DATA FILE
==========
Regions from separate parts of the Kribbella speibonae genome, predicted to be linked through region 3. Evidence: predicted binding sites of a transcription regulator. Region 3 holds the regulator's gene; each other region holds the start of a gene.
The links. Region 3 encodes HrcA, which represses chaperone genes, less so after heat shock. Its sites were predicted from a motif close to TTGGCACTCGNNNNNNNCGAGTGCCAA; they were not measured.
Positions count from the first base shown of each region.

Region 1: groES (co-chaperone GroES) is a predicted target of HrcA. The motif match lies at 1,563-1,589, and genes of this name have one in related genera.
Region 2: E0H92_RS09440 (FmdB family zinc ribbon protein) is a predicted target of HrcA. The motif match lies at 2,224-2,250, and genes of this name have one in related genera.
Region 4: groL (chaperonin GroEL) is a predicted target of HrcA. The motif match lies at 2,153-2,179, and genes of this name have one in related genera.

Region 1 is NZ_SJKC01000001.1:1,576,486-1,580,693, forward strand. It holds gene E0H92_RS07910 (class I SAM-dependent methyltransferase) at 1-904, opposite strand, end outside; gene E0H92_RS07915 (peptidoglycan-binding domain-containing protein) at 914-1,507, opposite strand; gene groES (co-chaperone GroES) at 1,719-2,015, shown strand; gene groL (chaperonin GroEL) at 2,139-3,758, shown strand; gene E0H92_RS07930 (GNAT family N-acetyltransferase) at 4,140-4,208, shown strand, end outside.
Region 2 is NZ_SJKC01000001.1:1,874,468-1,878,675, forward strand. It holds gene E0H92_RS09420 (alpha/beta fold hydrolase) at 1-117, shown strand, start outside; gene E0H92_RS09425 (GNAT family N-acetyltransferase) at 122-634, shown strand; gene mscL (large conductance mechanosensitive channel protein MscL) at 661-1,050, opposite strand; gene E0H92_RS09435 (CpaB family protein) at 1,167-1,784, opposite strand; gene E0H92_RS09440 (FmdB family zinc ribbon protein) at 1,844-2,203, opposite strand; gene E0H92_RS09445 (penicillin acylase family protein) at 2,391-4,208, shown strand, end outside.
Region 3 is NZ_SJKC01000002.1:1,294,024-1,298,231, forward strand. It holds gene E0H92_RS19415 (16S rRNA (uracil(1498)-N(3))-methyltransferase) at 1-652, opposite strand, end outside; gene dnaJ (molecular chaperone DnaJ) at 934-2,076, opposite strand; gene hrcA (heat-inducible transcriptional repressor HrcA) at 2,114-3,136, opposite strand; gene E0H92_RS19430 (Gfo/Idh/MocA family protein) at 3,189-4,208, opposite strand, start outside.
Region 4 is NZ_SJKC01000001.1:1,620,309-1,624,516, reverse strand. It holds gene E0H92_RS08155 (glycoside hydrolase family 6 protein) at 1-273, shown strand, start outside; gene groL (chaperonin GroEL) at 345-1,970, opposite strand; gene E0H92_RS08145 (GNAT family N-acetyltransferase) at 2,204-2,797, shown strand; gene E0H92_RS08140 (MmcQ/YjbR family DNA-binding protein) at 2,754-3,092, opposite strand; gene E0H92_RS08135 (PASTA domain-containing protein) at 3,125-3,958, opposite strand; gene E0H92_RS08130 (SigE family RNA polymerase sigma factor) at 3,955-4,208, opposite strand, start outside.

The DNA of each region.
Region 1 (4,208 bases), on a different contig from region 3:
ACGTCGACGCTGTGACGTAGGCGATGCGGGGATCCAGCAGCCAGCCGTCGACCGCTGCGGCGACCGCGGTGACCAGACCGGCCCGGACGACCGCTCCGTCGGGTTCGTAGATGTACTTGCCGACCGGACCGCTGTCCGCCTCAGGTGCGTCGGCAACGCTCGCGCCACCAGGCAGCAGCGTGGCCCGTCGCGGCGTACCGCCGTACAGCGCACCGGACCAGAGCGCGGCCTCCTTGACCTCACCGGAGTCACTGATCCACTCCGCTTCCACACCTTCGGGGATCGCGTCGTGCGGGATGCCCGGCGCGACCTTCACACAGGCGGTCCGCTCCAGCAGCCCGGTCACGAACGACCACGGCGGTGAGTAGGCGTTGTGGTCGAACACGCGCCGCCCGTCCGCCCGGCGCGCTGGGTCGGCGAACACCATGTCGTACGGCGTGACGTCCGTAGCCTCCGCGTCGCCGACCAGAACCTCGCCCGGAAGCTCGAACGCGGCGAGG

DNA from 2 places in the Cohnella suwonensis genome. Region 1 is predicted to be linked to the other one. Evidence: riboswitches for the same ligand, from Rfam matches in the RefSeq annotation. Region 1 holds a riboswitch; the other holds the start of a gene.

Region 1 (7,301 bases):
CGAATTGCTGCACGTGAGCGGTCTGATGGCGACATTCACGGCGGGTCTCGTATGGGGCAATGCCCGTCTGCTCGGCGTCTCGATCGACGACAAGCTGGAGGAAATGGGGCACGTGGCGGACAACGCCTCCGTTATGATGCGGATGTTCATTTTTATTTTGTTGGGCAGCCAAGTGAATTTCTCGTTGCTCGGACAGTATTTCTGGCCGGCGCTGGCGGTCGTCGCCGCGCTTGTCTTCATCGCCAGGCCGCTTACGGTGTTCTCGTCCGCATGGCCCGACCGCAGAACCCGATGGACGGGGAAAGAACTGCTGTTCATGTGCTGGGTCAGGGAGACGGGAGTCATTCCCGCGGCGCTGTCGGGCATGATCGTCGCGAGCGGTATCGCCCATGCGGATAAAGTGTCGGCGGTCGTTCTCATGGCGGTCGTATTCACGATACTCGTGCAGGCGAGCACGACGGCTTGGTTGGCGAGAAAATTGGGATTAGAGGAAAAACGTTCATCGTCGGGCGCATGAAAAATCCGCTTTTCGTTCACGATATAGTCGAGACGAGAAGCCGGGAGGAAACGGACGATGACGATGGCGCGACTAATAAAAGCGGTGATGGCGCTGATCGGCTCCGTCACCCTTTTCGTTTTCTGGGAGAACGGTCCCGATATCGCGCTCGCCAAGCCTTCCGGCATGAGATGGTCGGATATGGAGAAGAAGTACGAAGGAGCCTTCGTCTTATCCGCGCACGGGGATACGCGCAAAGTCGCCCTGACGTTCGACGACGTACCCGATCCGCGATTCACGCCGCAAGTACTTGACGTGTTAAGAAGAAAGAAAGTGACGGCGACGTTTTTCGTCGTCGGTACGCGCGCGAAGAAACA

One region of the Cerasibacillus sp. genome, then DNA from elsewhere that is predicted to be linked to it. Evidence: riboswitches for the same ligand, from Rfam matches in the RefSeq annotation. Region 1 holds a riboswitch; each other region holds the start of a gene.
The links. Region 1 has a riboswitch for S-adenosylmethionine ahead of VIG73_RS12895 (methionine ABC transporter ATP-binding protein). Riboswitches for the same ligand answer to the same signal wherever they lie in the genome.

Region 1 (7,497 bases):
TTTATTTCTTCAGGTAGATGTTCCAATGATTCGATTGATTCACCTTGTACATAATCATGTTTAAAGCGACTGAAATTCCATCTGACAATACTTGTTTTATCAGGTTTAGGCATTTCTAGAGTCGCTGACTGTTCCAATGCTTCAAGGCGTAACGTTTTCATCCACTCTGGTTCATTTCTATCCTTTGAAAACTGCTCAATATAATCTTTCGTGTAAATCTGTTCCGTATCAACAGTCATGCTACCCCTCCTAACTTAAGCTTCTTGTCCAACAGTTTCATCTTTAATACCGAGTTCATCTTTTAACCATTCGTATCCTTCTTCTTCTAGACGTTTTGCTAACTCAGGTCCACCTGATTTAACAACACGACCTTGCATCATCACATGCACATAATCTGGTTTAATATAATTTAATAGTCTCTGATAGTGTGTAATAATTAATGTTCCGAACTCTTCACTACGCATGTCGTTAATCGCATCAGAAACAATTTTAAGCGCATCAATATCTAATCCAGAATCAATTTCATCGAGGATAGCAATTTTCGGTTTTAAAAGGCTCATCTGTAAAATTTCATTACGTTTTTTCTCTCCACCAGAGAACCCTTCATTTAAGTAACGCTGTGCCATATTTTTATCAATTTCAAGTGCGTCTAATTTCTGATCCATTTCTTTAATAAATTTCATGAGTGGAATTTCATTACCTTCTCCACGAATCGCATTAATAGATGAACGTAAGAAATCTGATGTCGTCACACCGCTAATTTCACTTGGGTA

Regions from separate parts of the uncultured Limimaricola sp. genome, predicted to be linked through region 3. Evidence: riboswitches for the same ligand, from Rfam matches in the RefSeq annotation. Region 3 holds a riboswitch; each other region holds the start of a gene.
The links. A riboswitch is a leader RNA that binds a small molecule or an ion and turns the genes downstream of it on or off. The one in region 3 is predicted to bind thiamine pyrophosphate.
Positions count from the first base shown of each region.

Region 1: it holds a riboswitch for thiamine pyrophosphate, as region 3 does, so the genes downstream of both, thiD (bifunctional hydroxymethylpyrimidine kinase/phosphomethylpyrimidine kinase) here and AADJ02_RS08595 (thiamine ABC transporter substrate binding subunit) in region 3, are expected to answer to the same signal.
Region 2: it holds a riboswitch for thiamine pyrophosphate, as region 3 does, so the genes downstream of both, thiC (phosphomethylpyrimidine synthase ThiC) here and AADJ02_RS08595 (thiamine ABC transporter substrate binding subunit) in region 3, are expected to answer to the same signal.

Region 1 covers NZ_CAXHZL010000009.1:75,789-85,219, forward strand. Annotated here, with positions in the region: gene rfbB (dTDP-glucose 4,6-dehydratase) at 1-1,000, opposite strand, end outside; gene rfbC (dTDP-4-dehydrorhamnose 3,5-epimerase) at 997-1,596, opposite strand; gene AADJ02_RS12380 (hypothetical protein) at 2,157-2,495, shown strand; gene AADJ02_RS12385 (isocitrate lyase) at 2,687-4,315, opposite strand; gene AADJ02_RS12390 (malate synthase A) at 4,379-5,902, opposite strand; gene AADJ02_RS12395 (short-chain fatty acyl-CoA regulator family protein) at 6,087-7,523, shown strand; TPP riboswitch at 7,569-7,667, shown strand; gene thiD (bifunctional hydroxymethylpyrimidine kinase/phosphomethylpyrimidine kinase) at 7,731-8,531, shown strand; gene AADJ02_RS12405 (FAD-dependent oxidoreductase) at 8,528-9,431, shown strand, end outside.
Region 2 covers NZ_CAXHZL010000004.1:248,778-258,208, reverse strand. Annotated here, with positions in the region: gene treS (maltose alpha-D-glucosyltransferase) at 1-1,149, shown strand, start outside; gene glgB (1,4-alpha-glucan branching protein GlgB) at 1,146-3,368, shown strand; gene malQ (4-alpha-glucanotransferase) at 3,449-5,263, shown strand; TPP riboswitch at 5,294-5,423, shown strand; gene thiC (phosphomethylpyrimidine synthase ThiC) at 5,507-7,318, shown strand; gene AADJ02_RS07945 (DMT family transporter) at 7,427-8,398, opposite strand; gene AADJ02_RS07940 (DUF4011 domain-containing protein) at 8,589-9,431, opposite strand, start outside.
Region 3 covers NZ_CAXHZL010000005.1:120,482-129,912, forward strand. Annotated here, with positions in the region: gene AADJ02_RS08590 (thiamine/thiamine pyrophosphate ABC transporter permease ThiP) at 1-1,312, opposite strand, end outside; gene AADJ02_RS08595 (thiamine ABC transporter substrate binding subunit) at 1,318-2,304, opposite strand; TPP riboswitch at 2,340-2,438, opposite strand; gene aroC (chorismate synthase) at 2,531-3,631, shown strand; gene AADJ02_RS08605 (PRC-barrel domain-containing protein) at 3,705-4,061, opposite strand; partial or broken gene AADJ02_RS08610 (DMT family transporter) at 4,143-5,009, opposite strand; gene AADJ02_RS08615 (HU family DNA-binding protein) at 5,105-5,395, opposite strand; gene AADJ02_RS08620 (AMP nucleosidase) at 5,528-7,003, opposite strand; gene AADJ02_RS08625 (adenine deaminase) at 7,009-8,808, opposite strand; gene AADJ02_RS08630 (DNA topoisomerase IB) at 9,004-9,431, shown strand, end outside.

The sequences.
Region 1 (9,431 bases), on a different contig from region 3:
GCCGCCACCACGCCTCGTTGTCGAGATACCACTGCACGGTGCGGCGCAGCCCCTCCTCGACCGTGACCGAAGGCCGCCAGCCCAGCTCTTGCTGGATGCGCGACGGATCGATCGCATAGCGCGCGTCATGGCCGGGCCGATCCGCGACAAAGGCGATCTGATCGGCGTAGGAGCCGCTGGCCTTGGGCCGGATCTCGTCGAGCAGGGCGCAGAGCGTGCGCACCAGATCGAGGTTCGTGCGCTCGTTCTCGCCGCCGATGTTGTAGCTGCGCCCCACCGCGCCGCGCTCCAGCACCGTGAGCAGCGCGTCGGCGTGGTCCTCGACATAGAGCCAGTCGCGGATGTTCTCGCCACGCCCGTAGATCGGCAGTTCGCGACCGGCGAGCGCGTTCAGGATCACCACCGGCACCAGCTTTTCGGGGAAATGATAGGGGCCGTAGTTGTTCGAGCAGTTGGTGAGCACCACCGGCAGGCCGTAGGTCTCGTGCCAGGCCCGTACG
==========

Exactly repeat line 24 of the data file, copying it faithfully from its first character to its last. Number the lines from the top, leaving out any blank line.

Region 1: it holds a riboswitch for thiamine pyrophosphate, as region 3 does, so the genes downstream of both, thiD (bifunctional hydroxymethylpyrimidine kinase/phosphomethylpyrimidine kinase) here and AADJ02_RS08595 (thiamine ABC transporter substrate binding subunit) in region 3, are expected to answer to the same signal.